How do you make yourself stand out in a sea of candidates?
While the job market in Tampa is getting much better for tech, it’s still common for us to receive hundreds of applications for a single job posting – and that’s for us, a staffing agency. We’re sure it’s just as bad – if not worse – for companies that handle hiring internally.
Let’s be very clear – we’re not advocating stunts. You won’t see us suggesting you send your CV to a hiring manager along with a fruit basket or other bribe-esque gifts. These methods tend to backfire horribly; they come off as obvious and desperate.
We’re advocating for methods that highlight your skills and passions. Yes, it’s more subtle, but in these situations, subtle is good.
Do your research
Prior to an interview, make sure you’ve read everything you can about the company. It’s amazing when we meet candidates who can speak intelligently to what a company does, who their target market is, and what a problem they’re currently facing is. Then, take it one step further, and figure out solutions to this problem that just so happen to require your skill set.
Make sure to also read about your interviewer. Note their key accomplishments at the organization, and if appropriate, mention them during the interview.
The point of all this is to show interest in the job and company. Avoid looking like a mass-applier at all costs. It’s ok to ask what you’ll be doing on a day-to-day basis as that may not have been covered in the job posting, but in order to stand out, make sure you’re knowledgeable enough to avoid asking questions such as “So what do you guys do?” – that’s a surefire way to discourage your interviewer from hiring you. In fact, many will straight up disqualify you for being unprepared and unwilling to take 10-15 minutes of your time to learn about their company.
Don’t be that guy. Do your research.
Be noisy in your space
Sometimes, you can have employers find you. If you’re passionate about what you do, show it. Write blog posts about tech in your chosen field. Publish white papers. If you’re a dev, add new projects to your GitHub regularly (if you don’t have a GitHub, or GitLab, or any other repo – get one). Do everything you can to get your name out there and show that you’re active in your community and that you love what you do. People love happy people. People love passionate people.
We recently spoke to Chris Jenkins, CDO at The Symphony Agency, who mentioned that he hired one of his developers because of how noisy he was in his space. Chris heard about him, watched him, and acquired him.
Repo all the things!
More and more employers at younger companies value experience over education. Many won’t look at a developer without a repo. They want to see that you’re consistently committing code or contributing to projects. Alternately, they want to see the quality of your code. So, get a GitHub or GitLab account and post as many of your projects as you can. It’s ok if you don’t have a ton of stuff on there – just make sure the code you do put up is high-quality.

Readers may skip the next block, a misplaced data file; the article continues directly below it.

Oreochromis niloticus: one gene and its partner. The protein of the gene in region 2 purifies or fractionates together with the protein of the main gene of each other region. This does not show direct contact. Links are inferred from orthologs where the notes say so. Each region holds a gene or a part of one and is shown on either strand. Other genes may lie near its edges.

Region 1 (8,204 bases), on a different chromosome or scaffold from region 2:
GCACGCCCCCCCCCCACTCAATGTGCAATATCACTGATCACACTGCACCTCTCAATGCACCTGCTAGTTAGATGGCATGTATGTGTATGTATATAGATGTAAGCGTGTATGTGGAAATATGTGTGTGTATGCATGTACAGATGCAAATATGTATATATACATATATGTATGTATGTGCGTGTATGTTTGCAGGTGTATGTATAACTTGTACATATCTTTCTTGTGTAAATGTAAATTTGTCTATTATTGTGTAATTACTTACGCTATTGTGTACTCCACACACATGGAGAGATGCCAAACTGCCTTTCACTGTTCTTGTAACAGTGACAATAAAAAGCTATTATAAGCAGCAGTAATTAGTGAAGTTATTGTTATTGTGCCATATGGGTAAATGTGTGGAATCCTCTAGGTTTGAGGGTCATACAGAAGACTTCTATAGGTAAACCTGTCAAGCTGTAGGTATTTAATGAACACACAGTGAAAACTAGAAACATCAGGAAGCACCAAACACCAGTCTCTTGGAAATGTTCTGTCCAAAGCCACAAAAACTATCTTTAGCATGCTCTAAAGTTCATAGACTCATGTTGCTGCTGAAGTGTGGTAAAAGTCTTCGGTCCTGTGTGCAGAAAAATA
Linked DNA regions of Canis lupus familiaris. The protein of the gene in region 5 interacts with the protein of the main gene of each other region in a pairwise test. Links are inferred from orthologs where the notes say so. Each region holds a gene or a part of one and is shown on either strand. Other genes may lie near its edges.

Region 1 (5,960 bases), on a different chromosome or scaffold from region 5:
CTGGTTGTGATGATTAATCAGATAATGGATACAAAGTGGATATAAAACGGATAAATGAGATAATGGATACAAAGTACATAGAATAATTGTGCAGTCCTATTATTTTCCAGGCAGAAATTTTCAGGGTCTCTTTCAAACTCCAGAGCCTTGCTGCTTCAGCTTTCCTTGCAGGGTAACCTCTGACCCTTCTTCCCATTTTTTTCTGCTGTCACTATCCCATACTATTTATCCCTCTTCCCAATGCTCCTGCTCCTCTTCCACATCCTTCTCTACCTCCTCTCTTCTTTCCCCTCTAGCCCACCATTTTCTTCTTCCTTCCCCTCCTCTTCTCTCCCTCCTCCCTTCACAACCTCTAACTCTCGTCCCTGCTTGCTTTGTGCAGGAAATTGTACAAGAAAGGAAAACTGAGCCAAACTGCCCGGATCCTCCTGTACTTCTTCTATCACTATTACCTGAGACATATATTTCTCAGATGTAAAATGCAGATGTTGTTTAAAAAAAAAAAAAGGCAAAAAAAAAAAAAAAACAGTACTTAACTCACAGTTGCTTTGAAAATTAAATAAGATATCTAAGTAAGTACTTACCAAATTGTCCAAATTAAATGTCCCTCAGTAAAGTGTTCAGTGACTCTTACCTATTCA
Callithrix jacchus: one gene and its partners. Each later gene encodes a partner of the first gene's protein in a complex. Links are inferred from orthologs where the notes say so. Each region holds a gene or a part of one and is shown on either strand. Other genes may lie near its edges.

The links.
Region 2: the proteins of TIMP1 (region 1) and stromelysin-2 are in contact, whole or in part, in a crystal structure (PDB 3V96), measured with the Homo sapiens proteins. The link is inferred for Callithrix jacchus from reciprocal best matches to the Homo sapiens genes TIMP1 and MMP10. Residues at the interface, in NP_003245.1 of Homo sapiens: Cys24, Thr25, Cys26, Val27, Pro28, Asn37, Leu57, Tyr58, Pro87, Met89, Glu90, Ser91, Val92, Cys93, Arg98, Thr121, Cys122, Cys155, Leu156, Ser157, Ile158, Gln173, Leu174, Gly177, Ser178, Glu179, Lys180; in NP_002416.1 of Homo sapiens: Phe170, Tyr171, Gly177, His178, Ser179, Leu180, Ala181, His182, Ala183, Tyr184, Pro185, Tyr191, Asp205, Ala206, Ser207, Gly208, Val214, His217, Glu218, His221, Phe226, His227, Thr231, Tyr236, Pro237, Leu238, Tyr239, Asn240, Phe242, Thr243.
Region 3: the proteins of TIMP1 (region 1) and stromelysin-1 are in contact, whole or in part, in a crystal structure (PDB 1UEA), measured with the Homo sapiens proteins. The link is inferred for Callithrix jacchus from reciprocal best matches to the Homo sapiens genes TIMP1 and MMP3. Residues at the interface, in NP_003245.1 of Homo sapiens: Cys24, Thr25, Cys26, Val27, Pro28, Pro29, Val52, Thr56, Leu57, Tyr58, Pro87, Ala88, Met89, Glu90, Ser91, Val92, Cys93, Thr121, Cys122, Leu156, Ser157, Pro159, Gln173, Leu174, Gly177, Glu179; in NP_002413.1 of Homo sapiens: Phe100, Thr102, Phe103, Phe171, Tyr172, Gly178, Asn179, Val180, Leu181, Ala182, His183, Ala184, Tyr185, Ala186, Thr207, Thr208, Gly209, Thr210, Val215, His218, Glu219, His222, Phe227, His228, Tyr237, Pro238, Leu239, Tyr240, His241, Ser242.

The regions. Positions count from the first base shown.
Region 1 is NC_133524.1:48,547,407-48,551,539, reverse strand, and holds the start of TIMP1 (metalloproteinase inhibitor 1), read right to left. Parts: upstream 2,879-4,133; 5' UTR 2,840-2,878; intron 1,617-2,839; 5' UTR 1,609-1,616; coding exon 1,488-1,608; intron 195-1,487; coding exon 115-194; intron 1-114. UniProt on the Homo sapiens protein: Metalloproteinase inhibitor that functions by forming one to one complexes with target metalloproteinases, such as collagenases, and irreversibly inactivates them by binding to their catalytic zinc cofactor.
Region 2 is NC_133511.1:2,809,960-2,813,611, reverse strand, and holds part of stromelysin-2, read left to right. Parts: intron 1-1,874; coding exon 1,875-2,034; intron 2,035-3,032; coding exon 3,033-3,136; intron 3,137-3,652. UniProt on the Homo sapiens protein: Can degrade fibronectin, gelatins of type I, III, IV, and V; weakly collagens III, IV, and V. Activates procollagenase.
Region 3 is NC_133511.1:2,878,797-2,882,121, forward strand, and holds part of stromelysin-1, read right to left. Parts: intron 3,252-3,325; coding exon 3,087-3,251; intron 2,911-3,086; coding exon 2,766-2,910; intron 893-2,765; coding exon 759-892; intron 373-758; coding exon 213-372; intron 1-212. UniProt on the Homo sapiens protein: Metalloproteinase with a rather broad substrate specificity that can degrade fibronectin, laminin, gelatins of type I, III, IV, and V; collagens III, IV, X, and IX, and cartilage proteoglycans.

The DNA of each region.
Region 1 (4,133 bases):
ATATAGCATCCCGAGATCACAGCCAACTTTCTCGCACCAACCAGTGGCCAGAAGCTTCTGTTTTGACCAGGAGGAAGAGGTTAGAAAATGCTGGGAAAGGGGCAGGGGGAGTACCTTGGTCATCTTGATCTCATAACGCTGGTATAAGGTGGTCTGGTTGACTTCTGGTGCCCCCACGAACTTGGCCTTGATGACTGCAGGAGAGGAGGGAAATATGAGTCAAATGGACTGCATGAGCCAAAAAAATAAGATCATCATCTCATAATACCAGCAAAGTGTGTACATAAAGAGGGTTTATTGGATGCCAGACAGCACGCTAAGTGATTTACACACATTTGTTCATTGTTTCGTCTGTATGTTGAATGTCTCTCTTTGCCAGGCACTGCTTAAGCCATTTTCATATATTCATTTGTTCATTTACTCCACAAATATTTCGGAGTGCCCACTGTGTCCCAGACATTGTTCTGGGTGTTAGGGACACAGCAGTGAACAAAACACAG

Now that you have an account with some projects on it, you can answer “why yes, yes I do have a repo you can look at” when your interviewer asks. However, beat them to the punch and take it a step further: bring a laptop with you and show them your code.
“I had a candidate come into an interview with his computer in hand, repository open, and ready to show code applicable to what the job entailed. It definitely tipped the scales in his favor and I submitted him to the client after that. He stood out because he was immediately willing to put his money where his mouth was and showed his talent right from the start. I’d say a good way to stand out is, if you’re in a creative (and yes, I count coding as creative) profession, be prepared to bring a portfolio or samples with you. Having the visuals instead of just guessing where your skill levels are is wonderful.” -Matt Vaughn, Full Stack Talent
Immediately following the interview, send your interviewer a Thank You note via email. Yes, immediately. As soon as you can. Pronto. Then, send them a handwritten note via regular mail. I know what you’re thinking – “oh god, how archaic!” – but trust us on this one. Mail won’t get there until a couple days later, so it’s a great way to keep yourself at the forefront of your interviewer’s mind.
Something to take into consideration: if you had more than one interviewer, sent them each an individual Thank You note. Don’t send the same email to 3 different people – tailor your notes to each person you met with. It’s just another nice touch that will make you memorable.
It can indeed be overwhelming to try and figure out how to make yourself stand out in a sea of applicants, but with a bit of work, it’s definitely doable. Again, make your work available, be loud, do your research, and follow up. You’ve got this.